The ChR2-expressing neurons were shown previously to be activated by blue light even in vivo [10][20]. To examine whether ChRGR-expressing neurons are able to be activated in vivo, the local field potential (LFP) was recorded from the motor-cortical region close to the site where the Sindbis pseudovirion vectors were injected. The green LED light was focused on this site and reached the injected site through the dura mater (Figure 5A). The illumination to the contralateral non-injected site was used as a control (Figure 5B). The opto-current-clamp by RSSL evoked some LFP responses in the cortex. It also evoked electromyogram (EMG) responses in the contralateral lower limb muscles where the topographic projections of activated cortical neurons were expected. Each LFP response consisted of either positive-to-negative or negative-to-positive biphasic waves reminiscent of the population spikes of neurons. Sometimes, these LFP waves were accompanied by EMG waves. To find the frequency preferences, the wavelet analysis was applied to the LFP recordings. The frequency preference of the light-evoked responses was shown to be at 3–10 Hz (Figure 5C). Some LFP responses were evoked in-phase during the RSSL, whereas they were frequently evoked out-phase during the dark period. The RSSL also enhanced both the in-phase and out-phase responses of EMG (Figure 5D). In each animal the power spectrum was analyzed for the LFP responses (Figure 5E). In summary, the RSSL to the cortex enhanced the LFP activity preferentially at 3–10 Hz (Figure 5F).

thumbnail
Figure 5. Opto-current clamp of the cortical network in living mice.

A. The trial-to-trial responses of LFP (black lines) and EMG (red lines) under opto-current clamp by the RSSL. B. Control LFP and EMG traces by the RSSL on the contralateral cortex. C. Wavelet analysis of the LFP. D. Wavelet analysis of the EMG. E. Power spectra of opto-current-clamp responses of LFP from each animal. F. Summary of the LFP power spectrum analysis: control (contralateral RSSL, blue columns, left) and test (ipsilateral RSSL, crimson column, right). Asterisks indicate statistical significances (P<0.05, Wilcoxon signed-ranks test).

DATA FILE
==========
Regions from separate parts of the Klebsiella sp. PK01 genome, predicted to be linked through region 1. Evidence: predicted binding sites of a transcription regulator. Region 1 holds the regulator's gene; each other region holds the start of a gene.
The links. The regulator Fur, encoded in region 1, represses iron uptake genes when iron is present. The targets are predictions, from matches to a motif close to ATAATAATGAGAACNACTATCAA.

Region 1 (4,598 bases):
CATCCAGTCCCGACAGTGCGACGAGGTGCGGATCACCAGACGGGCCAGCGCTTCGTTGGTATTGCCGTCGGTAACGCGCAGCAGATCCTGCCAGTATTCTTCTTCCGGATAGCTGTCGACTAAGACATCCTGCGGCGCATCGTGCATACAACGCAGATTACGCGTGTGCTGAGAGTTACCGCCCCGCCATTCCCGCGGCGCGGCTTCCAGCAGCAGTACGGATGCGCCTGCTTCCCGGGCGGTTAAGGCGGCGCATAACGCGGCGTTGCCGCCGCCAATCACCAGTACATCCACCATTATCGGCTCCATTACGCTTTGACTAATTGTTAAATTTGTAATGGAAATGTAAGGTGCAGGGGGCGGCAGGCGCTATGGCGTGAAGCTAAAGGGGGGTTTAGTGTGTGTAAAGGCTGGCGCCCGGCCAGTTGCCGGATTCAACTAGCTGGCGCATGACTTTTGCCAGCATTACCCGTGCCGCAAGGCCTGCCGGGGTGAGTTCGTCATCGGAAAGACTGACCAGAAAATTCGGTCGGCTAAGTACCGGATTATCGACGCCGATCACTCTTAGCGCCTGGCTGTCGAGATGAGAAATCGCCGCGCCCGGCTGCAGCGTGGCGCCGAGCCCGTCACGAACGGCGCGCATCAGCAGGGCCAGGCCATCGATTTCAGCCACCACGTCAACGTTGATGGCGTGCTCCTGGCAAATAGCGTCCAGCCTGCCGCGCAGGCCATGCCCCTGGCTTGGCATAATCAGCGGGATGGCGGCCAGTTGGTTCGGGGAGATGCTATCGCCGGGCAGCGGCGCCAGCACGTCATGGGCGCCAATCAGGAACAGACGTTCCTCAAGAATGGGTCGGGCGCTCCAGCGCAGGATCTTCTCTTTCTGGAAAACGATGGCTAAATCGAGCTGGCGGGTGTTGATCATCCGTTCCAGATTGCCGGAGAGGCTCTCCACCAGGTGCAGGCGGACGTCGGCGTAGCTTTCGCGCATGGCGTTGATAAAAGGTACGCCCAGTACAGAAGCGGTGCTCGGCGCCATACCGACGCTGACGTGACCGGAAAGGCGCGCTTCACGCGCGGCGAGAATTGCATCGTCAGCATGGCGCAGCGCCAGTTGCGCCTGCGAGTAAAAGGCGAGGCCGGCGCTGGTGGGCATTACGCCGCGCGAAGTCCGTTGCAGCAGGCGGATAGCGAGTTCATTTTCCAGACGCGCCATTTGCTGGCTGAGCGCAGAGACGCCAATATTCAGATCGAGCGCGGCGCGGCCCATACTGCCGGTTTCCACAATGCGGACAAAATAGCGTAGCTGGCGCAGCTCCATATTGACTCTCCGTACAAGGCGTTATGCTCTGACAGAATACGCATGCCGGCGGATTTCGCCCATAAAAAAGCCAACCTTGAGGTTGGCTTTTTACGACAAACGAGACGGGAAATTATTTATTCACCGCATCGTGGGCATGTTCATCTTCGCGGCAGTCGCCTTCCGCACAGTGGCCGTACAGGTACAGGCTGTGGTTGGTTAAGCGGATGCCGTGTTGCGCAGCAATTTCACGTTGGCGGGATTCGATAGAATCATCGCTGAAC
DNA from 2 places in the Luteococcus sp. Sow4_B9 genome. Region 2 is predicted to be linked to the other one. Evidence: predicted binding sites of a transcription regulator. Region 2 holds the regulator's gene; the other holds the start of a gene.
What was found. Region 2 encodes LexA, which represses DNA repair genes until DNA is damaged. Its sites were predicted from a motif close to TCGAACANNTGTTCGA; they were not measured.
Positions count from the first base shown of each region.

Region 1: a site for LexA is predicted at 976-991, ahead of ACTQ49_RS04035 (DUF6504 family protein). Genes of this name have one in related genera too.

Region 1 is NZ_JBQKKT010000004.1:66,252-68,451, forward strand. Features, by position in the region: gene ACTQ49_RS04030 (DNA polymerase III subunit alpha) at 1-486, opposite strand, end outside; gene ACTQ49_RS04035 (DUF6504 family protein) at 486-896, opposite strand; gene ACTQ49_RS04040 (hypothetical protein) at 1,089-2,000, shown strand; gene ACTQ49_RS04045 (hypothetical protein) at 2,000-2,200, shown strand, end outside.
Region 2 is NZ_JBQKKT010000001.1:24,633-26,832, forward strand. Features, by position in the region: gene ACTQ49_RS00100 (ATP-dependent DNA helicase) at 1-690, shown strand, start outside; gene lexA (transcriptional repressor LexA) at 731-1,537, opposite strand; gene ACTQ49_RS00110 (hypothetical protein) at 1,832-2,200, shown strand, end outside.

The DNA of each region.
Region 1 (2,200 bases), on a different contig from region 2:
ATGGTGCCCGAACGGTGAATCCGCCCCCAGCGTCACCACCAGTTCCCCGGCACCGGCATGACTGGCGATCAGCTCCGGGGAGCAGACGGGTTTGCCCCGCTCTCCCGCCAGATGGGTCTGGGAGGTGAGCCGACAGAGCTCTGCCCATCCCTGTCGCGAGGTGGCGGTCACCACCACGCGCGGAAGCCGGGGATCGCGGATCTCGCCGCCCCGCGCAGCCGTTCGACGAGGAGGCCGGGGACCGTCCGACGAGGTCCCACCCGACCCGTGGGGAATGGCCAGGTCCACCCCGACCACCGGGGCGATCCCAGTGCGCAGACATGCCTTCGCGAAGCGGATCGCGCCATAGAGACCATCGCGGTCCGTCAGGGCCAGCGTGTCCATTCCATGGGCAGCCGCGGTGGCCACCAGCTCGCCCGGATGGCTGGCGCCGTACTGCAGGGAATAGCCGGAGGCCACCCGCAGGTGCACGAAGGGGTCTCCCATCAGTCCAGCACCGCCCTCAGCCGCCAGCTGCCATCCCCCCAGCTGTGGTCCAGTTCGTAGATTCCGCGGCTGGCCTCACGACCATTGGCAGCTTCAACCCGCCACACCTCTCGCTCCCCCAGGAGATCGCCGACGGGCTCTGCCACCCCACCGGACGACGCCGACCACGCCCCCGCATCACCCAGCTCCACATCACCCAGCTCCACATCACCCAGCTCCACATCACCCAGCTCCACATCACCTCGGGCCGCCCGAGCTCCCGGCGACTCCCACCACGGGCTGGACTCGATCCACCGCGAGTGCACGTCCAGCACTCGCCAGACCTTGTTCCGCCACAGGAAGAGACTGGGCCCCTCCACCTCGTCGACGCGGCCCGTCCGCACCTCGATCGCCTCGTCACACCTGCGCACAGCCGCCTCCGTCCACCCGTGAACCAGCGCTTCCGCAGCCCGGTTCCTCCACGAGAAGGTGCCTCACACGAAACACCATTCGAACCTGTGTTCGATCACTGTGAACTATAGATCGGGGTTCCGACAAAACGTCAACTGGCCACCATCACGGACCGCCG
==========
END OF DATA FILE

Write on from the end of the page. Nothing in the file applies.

http://dx.doi.org/10.1371/journal.pone.0012893.g005

When a neuron is repetitively fired, the expression of some immediate early gene products such as Arc, c-Fos and Zif268 are enhanced through Ca2+-dependent mechanisms [29], [30], [31]. The expression of c-Fos was immunohistochemically identified after repetitive RSSL tests. Some of the ChRGR-expressing neurons also expressed c-Fos at a relatively high level but others did not (Figure 6A–6C and Figure S5). The expression of c-Fos was also enhanced distinctively in the cells that did not express ChRGR.

thumbnail
Figure 6. Spreading activity.

A–C. The expression of c-Fos in the cortical neurons after a series of experiments; ChRGR-Venus (A), anti-c-Fos immunoreactivity (B) and merge (C). The white arrow indicates the ChRGR-expressing L5 pyramidal neuron which also expressed c-Fos at a relatively high level.

http://dx.doi.org/10.1371/journal.pone.0012893.g006

Discussion

When some of the transmembrane helixes of ChR2 was replaced by the counterparts of ChR1 and produced chimera channelrhodopsins, the exchange distinctively affected photocurrent properties such as the wavelength sensitivity, conductance, desensitization and ON-OFF kinetics [23]. For example, if a chimera channelrhodopsin consists of the first to fifth transmembrane helixes from ChR2 and the sixth to seventh helixes from ChR1, the photocurrent was enhanced in whole-cell conductance. On the other hand, by further replacement of the sixth transmembrane domain (“f”-to-“F” replacement) reduced the effective conductance to as small as that of ChR1. It is thus predicted that the domain “F/f” is involved in the conductance; high with “f” and low with “F”. In the present study we did the reverse experiment, that is, replaced “F” of ChR1 with its counterpart from ChR2, and produced a chimera, ChR1-f. When expressed in HEK293 cells, this replacement enhanced the effective conductance without changing the reversal potential and the action spectrum. It is, thus, suggested that the “F/f” segment is one of the molecular determinants of photocurrent conductance by either regulating the expression of the molecule to the plasma membrane or regulating the ion flux per a molecule.